When clients engage me to be their architect, it is because we have a common interest in creating something beautiful and sustainable. This shared passion is crucial to the success of any project. I don’t consciously adopt a particular style, but there are a few guiding principles to my work.
It is no understatement to say that our climate and biodiversity crisis is the single biggest challenge we as a society face. In 2019, buildings account for nearly 40% of energy-related CO2 emissions. With every project, reducing the environmental impact is my number one priority. I prefer to adopt passive strategies - high levels of breathable, natural insulation; airtightness; passive ventilation; careful control of solar energy - that are tailored to the UK climate, rather than relying on greenwash.
Fashions come and go in every aspect of life, including in architecture. Rather than yielding to these trends, I much prefer to create something honest and timeless. One of my favourite ways to achieve this is to draw on the regional styles of Worcestershire, Warwickshire and the Cotswolds, as well as using a simple palette of good-quality, sustainable materials. When brought together with skill and care, these materials can be beautiful in their own right, having the ability to transform a mere ‘building’ into an elegant piece of considered architecture.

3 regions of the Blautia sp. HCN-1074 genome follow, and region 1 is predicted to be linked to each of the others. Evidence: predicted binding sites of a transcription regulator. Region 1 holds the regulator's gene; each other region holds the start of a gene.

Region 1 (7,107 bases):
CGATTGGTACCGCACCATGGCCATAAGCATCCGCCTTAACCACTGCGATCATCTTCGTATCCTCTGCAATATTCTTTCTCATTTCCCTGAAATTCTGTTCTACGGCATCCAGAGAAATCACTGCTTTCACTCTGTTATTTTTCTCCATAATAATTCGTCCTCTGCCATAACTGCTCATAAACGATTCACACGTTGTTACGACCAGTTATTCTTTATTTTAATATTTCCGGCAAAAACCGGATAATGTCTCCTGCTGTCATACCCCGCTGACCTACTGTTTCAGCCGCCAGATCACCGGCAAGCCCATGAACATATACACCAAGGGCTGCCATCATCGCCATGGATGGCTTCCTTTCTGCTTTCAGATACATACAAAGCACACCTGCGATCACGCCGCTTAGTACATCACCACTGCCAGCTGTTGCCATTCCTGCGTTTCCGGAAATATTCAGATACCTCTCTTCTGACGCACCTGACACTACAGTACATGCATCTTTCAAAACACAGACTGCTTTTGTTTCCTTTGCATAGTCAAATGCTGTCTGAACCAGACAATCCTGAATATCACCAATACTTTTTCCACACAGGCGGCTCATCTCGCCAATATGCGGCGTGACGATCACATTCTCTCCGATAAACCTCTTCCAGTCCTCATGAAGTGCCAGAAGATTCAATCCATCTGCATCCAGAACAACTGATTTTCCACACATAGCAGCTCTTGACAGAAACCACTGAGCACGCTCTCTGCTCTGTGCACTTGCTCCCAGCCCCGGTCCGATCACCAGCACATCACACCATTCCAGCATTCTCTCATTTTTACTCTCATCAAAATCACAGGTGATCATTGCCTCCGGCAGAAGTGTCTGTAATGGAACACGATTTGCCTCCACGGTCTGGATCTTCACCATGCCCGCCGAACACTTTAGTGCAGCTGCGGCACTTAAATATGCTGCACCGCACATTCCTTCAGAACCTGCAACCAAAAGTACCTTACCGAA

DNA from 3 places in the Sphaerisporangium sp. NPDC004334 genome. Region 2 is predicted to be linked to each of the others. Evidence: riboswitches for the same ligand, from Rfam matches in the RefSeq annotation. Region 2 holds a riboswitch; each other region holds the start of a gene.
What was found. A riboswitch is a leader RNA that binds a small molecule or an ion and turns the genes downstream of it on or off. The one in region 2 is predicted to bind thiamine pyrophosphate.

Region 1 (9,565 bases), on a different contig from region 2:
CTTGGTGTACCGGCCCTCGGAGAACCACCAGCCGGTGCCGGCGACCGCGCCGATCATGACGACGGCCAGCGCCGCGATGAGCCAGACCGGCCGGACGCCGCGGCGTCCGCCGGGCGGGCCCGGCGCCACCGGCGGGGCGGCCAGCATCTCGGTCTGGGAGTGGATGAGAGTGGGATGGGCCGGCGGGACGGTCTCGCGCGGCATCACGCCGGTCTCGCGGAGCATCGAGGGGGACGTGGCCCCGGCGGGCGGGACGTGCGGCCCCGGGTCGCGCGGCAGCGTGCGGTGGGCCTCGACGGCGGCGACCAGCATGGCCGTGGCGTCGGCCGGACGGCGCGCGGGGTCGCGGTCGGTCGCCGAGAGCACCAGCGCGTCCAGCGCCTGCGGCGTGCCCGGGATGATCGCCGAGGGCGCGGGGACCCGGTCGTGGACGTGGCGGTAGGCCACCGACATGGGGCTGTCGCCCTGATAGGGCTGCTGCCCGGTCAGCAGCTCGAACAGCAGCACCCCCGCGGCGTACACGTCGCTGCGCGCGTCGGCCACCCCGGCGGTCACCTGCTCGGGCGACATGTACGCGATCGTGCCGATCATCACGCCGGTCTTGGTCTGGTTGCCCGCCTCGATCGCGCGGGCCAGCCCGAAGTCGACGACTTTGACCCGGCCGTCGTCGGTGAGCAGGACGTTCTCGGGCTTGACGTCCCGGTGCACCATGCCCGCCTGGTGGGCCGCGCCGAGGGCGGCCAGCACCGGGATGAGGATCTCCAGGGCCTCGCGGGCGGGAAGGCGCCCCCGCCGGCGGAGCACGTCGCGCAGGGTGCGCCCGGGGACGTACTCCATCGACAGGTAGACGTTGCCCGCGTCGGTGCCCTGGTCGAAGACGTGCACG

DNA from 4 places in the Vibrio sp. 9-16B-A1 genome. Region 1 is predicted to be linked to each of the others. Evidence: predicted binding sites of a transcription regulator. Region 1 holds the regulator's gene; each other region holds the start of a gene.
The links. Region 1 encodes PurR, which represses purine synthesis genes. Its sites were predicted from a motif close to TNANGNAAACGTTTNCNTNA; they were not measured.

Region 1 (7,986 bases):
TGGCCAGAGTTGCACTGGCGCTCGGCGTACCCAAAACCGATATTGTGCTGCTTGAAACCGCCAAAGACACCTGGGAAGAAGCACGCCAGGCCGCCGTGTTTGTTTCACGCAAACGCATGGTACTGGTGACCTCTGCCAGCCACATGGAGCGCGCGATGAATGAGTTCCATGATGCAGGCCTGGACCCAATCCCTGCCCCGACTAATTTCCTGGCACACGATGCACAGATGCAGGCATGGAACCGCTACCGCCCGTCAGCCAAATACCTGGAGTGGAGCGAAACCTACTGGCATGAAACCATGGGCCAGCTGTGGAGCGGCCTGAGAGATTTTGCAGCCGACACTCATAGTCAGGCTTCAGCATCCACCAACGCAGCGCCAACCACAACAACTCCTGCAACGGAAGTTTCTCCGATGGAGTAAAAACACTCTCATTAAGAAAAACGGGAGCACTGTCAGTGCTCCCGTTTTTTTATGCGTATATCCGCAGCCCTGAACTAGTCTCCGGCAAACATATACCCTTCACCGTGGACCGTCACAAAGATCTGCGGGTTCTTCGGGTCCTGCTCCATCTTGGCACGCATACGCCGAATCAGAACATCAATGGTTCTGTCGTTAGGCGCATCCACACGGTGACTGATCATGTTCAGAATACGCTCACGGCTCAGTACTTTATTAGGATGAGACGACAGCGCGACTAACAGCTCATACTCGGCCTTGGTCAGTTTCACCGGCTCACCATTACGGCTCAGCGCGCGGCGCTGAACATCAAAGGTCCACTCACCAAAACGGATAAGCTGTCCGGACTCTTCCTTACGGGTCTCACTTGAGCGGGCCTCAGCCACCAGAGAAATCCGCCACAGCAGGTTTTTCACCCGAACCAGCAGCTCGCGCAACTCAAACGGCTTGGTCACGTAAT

We live in a wasteful culture where we are forever buying, consuming, and disposing of things. The built environment is, unfortunately, no different. Through careful consideration and development, my designs reduce construction waste and are designed to be flexible and adaptable, so they can meet your changing needs and those of future occupiers.
Collaboration is a big part of my process. When you hire me, you don’t just get me, you get access to my entire network of collaborators. I regularly work with landscape architects, crafts-people, ecologists, conservation consultants, structural engineers, cost consultants and like-minded contractors.
A backdrop for a considered life
For me, the most successful projects aren’t the ones that compete for your undivided attention. They aren’t kitted-out with the latest tech, shiny materials, or expensive taps. They are, in fact, pure and honest; beautiful and well-crafted. Good architecture brings a smile to your face, not because of cheap (or expensive) novelties that eventually wear off, but because of the opportunities created to experience happiness and satisfaction. It is the backdrop to a healthy, sustainable and ethical life; a considered life.